We had a series of power outages yesterday, the last coming just as we were putting the boys to bed. Losing power is frustrating — you never get an honest answer from the power company about what is wrong and when it will be fixed, so you basically wait — hoping, fearing, wondering, and then eventually power comes back. But there is always some sense of historical adventure in the experience, especially at night. You get just a taste of life in another time. I have a bit of personal children’s book history with blackouts — Don Freeman (best known these days for the Corduroy books) wrote an illustrated The Night the Lights Went Out in 1958 (more on him, as set down by his son Roy, http://donfreeman.info/images/2008/08/DF-FAQs.pdf) the book is dedicated to Thatcher Hurd, son of Clement, but it was importantly based on our family’s experience (though I cannot recall exactly which blackout or where). So to me blackouts and books — and trips to the past were always linked.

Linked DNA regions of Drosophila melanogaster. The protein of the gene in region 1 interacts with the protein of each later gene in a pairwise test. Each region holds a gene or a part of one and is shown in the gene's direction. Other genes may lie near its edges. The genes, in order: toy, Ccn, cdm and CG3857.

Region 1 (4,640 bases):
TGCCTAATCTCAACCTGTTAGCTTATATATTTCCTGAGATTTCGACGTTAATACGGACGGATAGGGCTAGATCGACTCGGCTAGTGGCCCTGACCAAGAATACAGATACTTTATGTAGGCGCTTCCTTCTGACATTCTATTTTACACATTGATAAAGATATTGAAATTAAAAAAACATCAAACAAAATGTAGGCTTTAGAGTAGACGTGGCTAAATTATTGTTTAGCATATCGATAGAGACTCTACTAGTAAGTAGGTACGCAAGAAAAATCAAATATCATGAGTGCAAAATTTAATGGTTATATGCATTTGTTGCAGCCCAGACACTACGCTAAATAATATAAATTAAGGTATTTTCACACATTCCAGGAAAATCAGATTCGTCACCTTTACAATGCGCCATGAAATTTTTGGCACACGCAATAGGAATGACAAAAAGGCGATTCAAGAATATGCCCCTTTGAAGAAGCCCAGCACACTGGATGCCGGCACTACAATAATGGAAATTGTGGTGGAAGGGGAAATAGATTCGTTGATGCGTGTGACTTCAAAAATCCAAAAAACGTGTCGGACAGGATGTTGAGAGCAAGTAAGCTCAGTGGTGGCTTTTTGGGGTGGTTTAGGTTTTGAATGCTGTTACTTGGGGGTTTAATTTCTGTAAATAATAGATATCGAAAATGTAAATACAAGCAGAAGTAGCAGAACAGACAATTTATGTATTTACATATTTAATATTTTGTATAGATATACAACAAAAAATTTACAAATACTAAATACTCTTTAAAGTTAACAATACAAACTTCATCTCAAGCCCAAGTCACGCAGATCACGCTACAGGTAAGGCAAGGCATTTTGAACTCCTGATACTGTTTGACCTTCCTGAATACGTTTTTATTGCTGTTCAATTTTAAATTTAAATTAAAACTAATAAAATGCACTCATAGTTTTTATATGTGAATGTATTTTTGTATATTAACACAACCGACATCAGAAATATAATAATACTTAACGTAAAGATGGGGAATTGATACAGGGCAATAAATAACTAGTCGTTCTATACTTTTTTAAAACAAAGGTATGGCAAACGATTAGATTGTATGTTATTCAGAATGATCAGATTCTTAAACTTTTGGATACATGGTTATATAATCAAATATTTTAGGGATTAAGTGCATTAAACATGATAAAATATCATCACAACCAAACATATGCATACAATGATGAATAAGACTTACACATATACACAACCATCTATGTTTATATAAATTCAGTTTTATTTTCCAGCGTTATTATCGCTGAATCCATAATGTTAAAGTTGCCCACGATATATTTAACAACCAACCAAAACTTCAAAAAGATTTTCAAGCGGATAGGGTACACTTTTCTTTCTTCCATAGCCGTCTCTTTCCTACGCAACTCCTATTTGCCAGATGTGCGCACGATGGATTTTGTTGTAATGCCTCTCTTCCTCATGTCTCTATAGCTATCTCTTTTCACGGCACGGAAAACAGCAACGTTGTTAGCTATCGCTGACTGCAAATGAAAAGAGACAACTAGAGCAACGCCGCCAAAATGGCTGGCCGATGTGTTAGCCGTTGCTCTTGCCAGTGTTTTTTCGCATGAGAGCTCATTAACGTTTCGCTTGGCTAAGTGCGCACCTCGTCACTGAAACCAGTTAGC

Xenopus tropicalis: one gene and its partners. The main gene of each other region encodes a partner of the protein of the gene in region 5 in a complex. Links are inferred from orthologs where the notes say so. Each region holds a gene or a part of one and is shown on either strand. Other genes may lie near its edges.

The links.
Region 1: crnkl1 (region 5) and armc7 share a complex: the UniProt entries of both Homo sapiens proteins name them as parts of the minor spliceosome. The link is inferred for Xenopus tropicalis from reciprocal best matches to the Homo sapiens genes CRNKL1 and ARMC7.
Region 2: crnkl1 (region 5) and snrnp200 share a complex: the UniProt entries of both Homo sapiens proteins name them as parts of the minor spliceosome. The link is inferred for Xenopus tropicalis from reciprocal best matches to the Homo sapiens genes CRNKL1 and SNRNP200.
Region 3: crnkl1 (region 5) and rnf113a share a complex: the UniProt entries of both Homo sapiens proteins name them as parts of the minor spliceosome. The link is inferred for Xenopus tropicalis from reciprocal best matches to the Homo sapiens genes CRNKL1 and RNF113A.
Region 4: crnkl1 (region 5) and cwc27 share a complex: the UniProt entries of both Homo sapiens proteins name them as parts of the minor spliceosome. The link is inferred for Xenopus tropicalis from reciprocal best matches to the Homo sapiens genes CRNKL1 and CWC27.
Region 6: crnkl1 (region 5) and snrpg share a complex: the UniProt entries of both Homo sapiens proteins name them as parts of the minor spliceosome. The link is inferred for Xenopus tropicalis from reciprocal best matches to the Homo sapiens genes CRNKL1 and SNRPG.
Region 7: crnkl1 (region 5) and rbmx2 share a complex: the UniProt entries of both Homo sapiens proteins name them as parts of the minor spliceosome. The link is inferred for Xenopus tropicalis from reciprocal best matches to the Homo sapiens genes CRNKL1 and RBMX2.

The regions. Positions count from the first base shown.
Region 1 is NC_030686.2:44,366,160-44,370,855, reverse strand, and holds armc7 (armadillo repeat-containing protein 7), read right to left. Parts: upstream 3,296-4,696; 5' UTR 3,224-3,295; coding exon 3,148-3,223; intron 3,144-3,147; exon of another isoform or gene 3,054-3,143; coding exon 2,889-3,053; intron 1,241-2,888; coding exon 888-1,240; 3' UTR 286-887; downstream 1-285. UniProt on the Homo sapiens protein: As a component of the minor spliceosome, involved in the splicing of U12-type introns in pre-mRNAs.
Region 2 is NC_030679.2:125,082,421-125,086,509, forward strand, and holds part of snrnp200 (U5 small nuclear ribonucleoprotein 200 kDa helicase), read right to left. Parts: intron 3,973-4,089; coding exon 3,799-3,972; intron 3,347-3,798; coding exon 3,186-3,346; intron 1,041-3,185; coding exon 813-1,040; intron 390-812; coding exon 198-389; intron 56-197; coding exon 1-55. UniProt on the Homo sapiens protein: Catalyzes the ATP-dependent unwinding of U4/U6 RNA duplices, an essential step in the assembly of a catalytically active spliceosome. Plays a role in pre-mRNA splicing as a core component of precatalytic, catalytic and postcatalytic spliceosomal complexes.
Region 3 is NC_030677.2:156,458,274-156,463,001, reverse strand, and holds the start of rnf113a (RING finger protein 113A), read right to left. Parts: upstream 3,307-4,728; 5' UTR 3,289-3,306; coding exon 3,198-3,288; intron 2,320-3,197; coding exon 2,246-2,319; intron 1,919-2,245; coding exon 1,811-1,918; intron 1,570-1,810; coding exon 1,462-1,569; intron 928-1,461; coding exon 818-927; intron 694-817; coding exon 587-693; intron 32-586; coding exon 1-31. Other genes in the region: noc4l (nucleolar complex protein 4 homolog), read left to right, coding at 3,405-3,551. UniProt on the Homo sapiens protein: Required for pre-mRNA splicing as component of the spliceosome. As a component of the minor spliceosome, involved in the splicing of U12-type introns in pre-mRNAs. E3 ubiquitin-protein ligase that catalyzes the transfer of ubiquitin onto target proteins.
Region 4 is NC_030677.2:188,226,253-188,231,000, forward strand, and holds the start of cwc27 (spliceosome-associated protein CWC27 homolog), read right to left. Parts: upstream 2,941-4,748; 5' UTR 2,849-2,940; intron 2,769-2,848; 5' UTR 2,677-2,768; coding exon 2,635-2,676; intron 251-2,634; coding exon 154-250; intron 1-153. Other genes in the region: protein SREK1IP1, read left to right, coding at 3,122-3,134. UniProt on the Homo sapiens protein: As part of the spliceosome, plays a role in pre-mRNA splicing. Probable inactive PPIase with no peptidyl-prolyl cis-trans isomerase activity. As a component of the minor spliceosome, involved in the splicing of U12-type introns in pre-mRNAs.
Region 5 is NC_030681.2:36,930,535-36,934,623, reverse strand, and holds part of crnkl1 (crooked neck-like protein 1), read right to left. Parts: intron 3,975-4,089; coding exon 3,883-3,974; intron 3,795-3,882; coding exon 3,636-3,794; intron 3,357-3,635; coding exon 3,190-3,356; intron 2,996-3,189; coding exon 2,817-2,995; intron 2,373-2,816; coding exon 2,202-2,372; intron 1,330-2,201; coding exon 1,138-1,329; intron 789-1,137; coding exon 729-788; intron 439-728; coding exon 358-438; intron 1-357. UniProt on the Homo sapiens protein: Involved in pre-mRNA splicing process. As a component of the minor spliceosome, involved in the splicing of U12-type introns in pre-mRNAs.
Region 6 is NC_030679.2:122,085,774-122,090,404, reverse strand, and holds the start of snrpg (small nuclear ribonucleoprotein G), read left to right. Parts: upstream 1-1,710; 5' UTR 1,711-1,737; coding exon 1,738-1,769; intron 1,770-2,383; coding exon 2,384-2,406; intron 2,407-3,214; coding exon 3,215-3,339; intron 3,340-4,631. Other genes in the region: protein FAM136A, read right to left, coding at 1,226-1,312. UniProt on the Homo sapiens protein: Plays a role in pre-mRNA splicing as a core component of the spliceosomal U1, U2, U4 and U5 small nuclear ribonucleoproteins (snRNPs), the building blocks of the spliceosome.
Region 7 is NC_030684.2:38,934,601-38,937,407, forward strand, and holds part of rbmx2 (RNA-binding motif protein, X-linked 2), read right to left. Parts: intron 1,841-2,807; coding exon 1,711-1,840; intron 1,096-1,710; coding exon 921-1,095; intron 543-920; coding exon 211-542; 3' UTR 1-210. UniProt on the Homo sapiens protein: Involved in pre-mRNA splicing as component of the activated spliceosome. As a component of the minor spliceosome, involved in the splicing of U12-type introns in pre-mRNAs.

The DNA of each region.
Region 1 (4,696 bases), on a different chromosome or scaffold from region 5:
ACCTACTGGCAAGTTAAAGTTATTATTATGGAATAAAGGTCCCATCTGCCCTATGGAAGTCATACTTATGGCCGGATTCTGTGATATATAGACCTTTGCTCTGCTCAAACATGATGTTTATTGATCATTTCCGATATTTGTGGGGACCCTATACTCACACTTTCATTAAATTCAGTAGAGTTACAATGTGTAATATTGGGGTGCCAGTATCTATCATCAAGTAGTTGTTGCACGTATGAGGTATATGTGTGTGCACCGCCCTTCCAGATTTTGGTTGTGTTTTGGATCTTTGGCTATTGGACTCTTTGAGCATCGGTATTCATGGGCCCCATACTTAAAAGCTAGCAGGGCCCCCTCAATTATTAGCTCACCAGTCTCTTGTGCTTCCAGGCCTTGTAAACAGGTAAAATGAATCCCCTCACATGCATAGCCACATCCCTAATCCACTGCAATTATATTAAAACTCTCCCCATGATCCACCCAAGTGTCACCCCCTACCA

Last night once the kids were in bed I went outside and had the curious experience of noticing that there was more ambient light outside than inside. The house, lit only by candles, was darker than our yard. Now perhaps some of that nightglow may have come from other parts of town that still had power. But it was a reminder that nighttime could be quite bright back when there was no light pollution, when stars and the moon really did blaze and shine. I had just a brief sense of what it was like to be in a rhythm where you got up before dawn, worked very hard, such that when night fell you went home only to eat and sleep. Home was a shelter, but light and life were outside. I loved my brief time travel. Went back inside, and went to sleep. Power came on at midnight, and we’ll see what today brings.